Michael Fulmer, DET
Like Zimmerman, Fulmer is a lock to be part of the Tigers rotation come April, but also like Zimmerman, he is not likely to find himself in my fantasy rotation. Of course, I would be happy to take Fulmer if he were available in the later rounds of a draft, but considering his ADP is currently around 110, he's not likely to fall that far. The reigning AL Rookie of the Year put up an excellent 3.06 ERA last season, but his 3.94 ERA in the 2nd half is probably a more accurate predictor, considering it matches his 3.95 xFIP for the 2016 season. Fulmer benefited from a .268 BABIP and 79.0% LOB% last year so we would have to expect some regression in those areas, which would make him more of a #4 or #5 fantasy starter rather than a #3.
Daniel Norris, DET
Norris will probably end up with a spot in the Tigers' rotation, considering how he pitched last season and the fact that he's only 23 and likely still getting better. He finished 2016 with an excellent 3.38 ERA, allowing 3 ER's or less in all 13 of his starts last season. He was especially good in September, when he posted a 2.73 ERA to go along with 38 K's in 29.2 IP (11.53 K/9) through 5 starts. Overall, he finished with a 9.22 K/9, a vast improvement from his 6.75 K/9 mark from 2015. On the other hand, Norris' 4.00 xFIP in 2016 was mediocre, and his GB% was below league average. So what should we expect moving forward? If I had to guess, his strong finish and his major improvement in K% combined with his age would seem to indicate that Norris is a pitcher on the rise, and that he is more likely to keep improving than to regress. Assuming he makes the Tigers' rotation, he is someone I would be looking at late in fantasy drafts.
Matt Boyd, DET
Boyd had an 11 start stretch last season from July through early September in which he posted a 2.56 ERA, allowing 3 or fewer ER's in each start. This is significant, first of all because it could give him the advantage in regards to securing the #5 spot in the Tigers' rotation, and second of all because it put his name on the fantasy map last season. If you look at his overall numbers though, Boyd finished his first somewhat full season with a 4.53 ERA and a 4.74 xFIP. Even during the aforementioned hot stretch, his xFIP sat at a not so impressive 4.41. So while Boyd is still young enough that he could improve, there isn't much fantasy appeal for him right now in standard leagues.
Anibal Sanchez, DET
Sanchez is fighting for a spot in Detroit's rotation this spring, but it seems that his contract is the only thing keeping him in consideration (and even that might not end up being enough). His 5.87 ERA last season was obviously horrendous, and his 1.76 HR/9 was among the league leaders. It didn't help that his FB% reached a career high at 41.3%, and that his 31.8% Hard% was also well above his career norm (27.5%). How to handle Sanchez will be a tough decision for the Tigers, but fantasy owners aren't paying him $17 million next season so that makes things less complicated. Don't confuse the current Sanchez with the one who won an ERA title in 2013.
Mikie Mahtook, DET
Mahtook, Tyler Collins, and JaCoby Jones are all in the mix for the Tigers' CF duties this season, and as Josh Sperry pointed out yesterday, none of the three are particularly appealing fantasy options. This is especially true if the final result is a platoon, which it very well could be between Collins and Mahtook. It is noteworthy however that Mahtook has actually had some nice success against LHP's to start his career, with an .859 OPS and 9 HR's in 144 PA's against them across two seasons. Like several platoon players, Mahtook is worth a look in daily leagues when the Tigers face a southpaw.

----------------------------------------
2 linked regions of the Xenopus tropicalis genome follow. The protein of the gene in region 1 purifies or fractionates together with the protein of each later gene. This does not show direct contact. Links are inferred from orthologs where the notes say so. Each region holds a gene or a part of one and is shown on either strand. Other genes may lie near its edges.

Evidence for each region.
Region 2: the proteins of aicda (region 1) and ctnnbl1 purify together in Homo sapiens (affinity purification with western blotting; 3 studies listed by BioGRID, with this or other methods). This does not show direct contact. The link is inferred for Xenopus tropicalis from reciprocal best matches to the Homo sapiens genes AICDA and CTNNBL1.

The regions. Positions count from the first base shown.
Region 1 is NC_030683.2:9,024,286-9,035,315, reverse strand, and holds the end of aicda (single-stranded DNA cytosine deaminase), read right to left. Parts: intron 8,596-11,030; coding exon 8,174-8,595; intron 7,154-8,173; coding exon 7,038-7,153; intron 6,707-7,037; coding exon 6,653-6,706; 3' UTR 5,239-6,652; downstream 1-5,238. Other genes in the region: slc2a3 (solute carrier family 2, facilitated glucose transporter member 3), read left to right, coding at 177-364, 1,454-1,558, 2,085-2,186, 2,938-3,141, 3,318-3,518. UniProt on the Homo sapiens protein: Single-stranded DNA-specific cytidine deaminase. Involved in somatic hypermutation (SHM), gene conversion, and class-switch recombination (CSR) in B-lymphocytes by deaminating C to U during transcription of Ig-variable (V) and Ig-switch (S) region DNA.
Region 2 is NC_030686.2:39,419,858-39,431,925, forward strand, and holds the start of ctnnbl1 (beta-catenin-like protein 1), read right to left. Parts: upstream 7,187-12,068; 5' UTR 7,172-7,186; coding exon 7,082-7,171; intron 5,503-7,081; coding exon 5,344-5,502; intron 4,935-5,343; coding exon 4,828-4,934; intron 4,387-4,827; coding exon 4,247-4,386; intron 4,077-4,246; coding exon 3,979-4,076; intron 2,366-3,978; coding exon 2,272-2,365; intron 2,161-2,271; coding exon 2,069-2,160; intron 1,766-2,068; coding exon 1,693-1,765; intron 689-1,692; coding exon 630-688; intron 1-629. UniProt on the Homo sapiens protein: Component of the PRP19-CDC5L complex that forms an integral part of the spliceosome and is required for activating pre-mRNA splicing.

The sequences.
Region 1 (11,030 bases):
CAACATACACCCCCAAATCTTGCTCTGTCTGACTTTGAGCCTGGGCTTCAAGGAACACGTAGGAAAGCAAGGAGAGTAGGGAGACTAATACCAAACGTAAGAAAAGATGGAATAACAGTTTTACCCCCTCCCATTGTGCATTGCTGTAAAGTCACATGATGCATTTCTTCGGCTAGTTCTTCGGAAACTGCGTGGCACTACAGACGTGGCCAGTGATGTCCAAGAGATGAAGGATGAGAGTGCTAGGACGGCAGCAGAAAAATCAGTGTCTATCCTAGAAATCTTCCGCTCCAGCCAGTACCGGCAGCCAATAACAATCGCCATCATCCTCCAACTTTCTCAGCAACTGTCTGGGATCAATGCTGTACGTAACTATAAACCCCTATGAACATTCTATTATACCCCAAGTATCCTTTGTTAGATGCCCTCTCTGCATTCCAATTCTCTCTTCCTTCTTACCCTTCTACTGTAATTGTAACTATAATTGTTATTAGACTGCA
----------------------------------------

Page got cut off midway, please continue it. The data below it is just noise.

Quintana, Frazier still with the White Sox as of now
Jose Quintana, CWS
Looking at traditional statistics, Quintana had the best season of his career, achieving personal bests in wins (13), strikeouts (181), and ERA (3.20). According to the advanced metrics however, 2016 was actually a bit of a decline for Quintana, as his 4.03 xFIP was his highest since 2012 and his 32.7% Hard% and 38.7% FB% were both career highs. He should still be a decent pitcher for wherever team he ends up with this season, but it's hard not to expect some regression.
Todd Frazier, CWS
Only two players have managed to collect 25+ HR's and 10+ SB's each of the past two seasons: Frazier and Mike Trout. The power isn't going anywhere; his 75 HR's the past two seasons are backed up by a sky-high FB-rates, and in fact his 48.7% FB% in 2016 led the league. Now is it possible that he drains your BA? Well, I guess it's possible. I mean, he did hit .225 last year. But even that mark was the result of a league-low .236 BABIP, and that's about a worst case scenario for Frazier. More likely he hits closer to his .250 career AVG, which isn't great, but for 30+ HR's and double digit steals, I'll take that in the 8th round and maybe sooner.
Around the League
Adam Lind, 1B, WAS
Lind signed a major league deal with the Nationals on Monday, but figures to serve as more of a bench player/pinch hitter at least to start the season. Of course, the Nats' starting 1B is Ryan Zimmerman so it's not like an injury to open up playing time is out of the question. Lind has always had decent power, in fact he has hit at least 20 HR's in each of the seven seasons that he played 100 or more games. And it's not like he's all or nothing slugger either; Lind has a career .271 BA and his K% is not particularly high. He just can't hit lefties, and rarely ever puts up a full season of fantasy worthy counting stats. He shouldn't be drafted by any means, but he may be an interesting waiver option if he finds regular playing time.
Jose Peraza, SS, CIN
With Brandon Phillips joining the Braves, Peraza is expected to be the starting 2B for the Reds. With a 12.5% K% in his young career to go along with 24 SB's in 281 PA's, Peraza is not someone to be ignore in fantasy. This is a guy who once stole 64 bases in a minor league season, so 40 in the big leagues is not unrealistic. Shortstop's aren't as valuable as they were two years ago, but Peraza has a chance to be a younger and perhaps better version of Elvis Andrus.